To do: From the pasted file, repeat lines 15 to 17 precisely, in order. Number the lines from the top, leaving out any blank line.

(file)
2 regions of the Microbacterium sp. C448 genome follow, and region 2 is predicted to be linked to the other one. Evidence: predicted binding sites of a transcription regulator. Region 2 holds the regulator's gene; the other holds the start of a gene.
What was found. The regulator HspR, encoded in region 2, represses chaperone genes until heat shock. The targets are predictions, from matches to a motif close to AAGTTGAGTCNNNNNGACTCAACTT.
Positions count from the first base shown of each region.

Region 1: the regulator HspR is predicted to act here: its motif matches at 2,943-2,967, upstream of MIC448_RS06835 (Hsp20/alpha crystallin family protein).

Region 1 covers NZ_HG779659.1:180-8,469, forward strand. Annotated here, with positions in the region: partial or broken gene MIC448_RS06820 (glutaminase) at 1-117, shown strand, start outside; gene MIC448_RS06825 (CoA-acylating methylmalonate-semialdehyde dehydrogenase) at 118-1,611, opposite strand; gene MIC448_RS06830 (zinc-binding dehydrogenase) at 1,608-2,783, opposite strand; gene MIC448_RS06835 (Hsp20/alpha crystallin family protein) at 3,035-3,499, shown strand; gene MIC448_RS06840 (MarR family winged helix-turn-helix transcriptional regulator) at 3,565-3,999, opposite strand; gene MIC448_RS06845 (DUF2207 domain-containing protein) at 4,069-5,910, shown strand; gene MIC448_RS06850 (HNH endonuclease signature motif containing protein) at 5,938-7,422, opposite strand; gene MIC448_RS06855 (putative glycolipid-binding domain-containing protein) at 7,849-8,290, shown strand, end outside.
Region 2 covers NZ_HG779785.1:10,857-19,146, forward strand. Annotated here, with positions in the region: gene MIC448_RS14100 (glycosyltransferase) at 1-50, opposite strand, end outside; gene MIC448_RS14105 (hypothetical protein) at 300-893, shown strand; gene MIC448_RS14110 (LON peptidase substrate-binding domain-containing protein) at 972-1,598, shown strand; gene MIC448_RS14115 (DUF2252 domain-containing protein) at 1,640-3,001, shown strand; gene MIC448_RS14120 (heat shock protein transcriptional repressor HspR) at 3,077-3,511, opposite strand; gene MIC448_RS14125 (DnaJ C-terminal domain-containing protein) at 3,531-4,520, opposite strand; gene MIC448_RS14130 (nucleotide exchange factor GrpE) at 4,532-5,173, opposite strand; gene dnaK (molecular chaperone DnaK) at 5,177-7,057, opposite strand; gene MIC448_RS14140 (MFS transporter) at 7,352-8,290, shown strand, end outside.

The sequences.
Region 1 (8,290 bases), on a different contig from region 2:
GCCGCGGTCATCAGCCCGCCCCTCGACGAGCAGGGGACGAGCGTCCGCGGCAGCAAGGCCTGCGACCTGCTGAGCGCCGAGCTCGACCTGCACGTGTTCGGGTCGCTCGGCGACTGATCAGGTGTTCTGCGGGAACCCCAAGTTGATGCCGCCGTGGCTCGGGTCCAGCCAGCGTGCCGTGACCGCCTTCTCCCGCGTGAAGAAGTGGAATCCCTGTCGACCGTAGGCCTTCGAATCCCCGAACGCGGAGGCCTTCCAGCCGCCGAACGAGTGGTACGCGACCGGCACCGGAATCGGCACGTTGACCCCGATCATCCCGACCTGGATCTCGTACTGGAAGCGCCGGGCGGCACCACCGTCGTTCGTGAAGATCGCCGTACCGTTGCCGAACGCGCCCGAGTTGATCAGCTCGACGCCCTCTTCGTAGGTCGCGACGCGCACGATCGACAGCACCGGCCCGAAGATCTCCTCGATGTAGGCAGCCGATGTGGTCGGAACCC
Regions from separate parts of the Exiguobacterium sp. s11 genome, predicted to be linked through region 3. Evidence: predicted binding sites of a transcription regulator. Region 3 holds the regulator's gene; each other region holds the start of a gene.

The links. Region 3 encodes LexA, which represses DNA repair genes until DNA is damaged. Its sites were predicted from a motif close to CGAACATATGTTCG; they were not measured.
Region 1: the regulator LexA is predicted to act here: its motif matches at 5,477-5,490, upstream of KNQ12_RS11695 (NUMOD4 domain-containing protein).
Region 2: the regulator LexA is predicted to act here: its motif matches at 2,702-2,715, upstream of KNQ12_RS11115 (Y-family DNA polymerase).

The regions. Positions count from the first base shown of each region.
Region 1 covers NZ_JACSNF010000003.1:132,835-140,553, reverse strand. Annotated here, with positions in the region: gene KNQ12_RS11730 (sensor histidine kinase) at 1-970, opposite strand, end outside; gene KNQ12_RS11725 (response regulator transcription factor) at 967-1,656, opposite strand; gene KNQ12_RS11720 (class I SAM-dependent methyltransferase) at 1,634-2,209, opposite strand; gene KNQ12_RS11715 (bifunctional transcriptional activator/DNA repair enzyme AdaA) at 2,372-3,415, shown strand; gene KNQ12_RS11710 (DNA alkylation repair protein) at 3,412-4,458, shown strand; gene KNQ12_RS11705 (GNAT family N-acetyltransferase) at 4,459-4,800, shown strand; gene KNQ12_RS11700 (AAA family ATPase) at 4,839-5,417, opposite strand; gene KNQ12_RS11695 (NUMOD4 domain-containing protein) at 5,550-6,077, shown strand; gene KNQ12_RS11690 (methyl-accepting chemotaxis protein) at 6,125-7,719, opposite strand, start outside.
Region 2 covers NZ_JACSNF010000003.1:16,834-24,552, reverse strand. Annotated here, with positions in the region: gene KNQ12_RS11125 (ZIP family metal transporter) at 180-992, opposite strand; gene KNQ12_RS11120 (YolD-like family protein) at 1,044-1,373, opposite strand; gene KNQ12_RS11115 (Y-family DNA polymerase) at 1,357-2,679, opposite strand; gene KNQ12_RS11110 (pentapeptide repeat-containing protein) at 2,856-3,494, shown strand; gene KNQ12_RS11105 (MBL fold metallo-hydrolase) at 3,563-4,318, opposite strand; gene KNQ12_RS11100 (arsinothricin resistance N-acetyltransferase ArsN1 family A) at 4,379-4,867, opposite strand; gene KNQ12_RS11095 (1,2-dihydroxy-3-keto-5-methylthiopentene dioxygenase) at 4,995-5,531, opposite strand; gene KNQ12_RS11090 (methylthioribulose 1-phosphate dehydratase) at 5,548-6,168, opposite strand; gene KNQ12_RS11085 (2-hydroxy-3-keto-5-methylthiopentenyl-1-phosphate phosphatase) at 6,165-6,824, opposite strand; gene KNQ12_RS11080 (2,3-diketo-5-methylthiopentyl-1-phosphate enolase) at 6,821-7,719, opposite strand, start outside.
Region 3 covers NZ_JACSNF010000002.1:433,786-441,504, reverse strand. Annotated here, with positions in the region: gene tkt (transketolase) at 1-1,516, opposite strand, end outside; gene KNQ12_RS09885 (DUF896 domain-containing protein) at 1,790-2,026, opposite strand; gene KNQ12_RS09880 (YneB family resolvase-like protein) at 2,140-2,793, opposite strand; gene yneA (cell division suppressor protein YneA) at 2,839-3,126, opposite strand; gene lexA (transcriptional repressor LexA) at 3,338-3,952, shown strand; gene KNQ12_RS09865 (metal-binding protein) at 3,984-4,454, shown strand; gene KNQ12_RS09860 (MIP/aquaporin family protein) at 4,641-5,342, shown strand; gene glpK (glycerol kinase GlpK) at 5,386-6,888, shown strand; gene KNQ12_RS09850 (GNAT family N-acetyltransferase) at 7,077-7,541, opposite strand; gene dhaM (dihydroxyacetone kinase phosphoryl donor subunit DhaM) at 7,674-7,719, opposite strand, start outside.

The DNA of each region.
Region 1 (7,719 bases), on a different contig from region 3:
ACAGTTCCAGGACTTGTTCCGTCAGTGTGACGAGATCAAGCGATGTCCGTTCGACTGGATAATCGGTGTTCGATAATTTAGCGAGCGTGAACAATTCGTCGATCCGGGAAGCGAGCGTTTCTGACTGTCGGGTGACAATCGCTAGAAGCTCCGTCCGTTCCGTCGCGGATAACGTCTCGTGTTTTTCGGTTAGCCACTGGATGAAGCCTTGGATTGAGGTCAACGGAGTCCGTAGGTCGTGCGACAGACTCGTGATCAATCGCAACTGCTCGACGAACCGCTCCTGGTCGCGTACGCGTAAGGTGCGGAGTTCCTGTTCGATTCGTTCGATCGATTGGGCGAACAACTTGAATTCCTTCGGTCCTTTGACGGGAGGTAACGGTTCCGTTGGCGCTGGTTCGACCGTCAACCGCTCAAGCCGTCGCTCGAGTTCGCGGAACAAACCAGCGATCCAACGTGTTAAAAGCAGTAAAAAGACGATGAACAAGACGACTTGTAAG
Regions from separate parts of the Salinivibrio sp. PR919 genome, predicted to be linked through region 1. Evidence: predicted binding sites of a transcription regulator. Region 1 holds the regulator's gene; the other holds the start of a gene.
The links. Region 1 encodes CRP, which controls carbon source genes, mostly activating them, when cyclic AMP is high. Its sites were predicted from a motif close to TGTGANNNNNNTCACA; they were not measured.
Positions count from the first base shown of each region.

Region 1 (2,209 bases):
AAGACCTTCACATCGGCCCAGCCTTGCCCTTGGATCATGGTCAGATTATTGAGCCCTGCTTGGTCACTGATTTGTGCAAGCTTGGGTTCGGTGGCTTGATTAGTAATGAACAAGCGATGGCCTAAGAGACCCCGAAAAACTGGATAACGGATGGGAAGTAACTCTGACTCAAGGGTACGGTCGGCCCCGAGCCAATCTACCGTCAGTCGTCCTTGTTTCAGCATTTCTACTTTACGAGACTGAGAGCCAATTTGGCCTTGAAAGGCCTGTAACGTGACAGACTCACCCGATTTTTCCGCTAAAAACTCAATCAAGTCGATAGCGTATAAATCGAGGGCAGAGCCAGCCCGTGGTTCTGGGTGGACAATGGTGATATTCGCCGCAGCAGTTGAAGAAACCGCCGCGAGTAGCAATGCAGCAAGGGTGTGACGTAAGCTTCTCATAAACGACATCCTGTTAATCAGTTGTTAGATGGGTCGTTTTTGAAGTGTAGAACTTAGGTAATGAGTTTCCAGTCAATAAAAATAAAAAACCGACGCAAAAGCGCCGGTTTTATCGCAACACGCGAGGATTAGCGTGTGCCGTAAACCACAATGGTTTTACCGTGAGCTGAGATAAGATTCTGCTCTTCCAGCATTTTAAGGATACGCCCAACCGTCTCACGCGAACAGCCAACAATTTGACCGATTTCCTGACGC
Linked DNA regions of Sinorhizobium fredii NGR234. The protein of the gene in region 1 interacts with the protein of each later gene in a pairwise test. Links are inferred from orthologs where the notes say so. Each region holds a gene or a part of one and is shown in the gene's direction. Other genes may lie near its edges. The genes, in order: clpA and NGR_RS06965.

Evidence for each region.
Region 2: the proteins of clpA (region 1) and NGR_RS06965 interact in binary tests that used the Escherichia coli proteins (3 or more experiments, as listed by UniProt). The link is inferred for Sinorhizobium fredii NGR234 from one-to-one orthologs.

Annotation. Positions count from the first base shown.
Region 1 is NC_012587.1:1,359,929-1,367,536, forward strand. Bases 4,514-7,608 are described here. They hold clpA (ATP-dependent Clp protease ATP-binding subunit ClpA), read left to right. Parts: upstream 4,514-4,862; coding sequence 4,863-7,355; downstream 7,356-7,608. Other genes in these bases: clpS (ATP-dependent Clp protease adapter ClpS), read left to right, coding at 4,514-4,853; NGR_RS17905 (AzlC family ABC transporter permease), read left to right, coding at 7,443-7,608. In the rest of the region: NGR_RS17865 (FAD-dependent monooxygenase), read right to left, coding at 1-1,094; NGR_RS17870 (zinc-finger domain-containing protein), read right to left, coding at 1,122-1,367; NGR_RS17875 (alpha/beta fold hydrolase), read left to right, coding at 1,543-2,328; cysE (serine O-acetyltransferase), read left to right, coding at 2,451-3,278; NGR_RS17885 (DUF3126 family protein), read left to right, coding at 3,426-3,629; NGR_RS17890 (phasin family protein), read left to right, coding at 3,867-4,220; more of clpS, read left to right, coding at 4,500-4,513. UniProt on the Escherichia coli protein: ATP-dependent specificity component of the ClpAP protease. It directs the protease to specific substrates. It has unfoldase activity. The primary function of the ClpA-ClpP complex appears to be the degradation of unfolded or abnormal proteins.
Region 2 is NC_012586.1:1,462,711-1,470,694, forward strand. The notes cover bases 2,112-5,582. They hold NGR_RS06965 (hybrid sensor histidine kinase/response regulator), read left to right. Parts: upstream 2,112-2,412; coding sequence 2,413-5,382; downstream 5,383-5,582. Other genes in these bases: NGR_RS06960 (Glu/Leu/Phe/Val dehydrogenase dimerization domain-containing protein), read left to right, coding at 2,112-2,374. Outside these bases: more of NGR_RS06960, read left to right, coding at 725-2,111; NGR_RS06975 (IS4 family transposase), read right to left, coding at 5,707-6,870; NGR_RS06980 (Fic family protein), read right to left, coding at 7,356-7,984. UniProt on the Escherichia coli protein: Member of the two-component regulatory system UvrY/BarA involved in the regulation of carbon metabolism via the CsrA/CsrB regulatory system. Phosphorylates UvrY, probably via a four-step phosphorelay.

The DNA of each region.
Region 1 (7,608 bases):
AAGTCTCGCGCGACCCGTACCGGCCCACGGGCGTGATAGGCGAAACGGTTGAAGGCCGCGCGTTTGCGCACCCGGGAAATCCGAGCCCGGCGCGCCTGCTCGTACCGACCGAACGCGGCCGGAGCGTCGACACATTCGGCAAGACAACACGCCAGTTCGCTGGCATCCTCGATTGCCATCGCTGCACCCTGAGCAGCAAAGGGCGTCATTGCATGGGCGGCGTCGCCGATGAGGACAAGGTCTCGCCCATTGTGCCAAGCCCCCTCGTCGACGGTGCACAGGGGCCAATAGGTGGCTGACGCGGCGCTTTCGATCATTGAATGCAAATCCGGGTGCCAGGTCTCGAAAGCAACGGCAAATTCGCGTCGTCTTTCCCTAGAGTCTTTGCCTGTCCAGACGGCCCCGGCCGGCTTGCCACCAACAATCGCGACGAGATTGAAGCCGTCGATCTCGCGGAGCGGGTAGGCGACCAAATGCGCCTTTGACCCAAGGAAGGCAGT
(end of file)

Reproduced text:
Region 1 covers NZ_JACSNF010000003.1:132,835-140,553, reverse strand. Annotated here, with positions in the region: gene KNQ12_RS11730 (sensor histidine kinase) at 1-970, opposite strand, end outside; gene KNQ12_RS11725 (response regulator transcription factor) at 967-1,656, opposite strand; gene KNQ12_RS11720 (class I SAM-dependent methyltransferase) at 1,634-2,209, opposite strand; gene KNQ12_RS11715 (bifunctional transcriptional activator/DNA repair enzyme AdaA) at 2,372-3,415, shown strand; gene KNQ12_RS11710 (DNA alkylation repair protein) at 3,412-4,458, shown strand; gene KNQ12_RS11705 (GNAT family N-acetyltransferase) at 4,459-4,800, shown strand; gene KNQ12_RS11700 (AAA family ATPase) at 4,839-5,417, opposite strand; gene KNQ12_RS11695 (NUMOD4 domain-containing protein) at 5,550-6,077, shown strand; gene KNQ12_RS11690 (methyl-accepting chemotaxis protein) at 6,125-7,719, opposite strand, start outside.
Region 2 covers NZ_JACSNF010000003.1:16,834-24,552, reverse strand. Annotated here, with positions in the region: gene KNQ12_RS11125 (ZIP family metal transporter) at 180-992, opposite strand; gene KNQ12_RS11120 (YolD-like family protein) at 1,044-1,373, opposite strand; gene KNQ12_RS11115 (Y-family DNA polymerase) at 1,357-2,679, opposite strand; gene KNQ12_RS11110 (pentapeptide repeat-containing protein) at 2,856-3,494, shown strand; gene KNQ12_RS11105 (MBL fold metallo-hydrolase) at 3,563-4,318, opposite strand; gene KNQ12_RS11100 (arsinothricin resistance N-acetyltransferase ArsN1 family A) at 4,379-4,867, opposite strand; gene KNQ12_RS11095 (1,2-dihydroxy-3-keto-5-methylthiopentene dioxygenase) at 4,995-5,531, opposite strand; gene KNQ12_RS11090 (methylthioribulose 1-phosphate dehydratase) at 5,548-6,168, opposite strand; gene KNQ12_RS11085 (2-hydroxy-3-keto-5-methylthiopentenyl-1-phosphate phosphatase) at 6,165-6,824, opposite strand; gene KNQ12_RS11080 (2,3-diketo-5-methylthiopentyl-1-phosphate enolase) at 6,821-7,719, opposite strand, start outside.
Region 3 covers NZ_JACSNF010000002.1:433,786-441,504, reverse strand. Annotated here, with positions in the region: gene tkt (transketolase) at 1-1,516, opposite strand, end outside; gene KNQ12_RS09885 (DUF896 domain-containing protein) at 1,790-2,026, opposite strand; gene KNQ12_RS09880 (YneB family resolvase-like protein) at 2,140-2,793, opposite strand; gene yneA (cell division suppressor protein YneA) at 2,839-3,126, opposite strand; gene lexA (transcriptional repressor LexA) at 3,338-3,952, shown strand; gene KNQ12_RS09865 (metal-binding protein) at 3,984-4,454, shown strand; gene KNQ12_RS09860 (MIP/aquaporin family protein) at 4,641-5,342, shown strand; gene glpK (glycerol kinase GlpK) at 5,386-6,888, shown strand; gene KNQ12_RS09850 (GNAT family N-acetyltransferase) at 7,077-7,541, opposite strand; gene dhaM (dihydroxyacetone kinase phosphoryl donor subunit DhaM) at 7,674-7,719, opposite strand, start outside.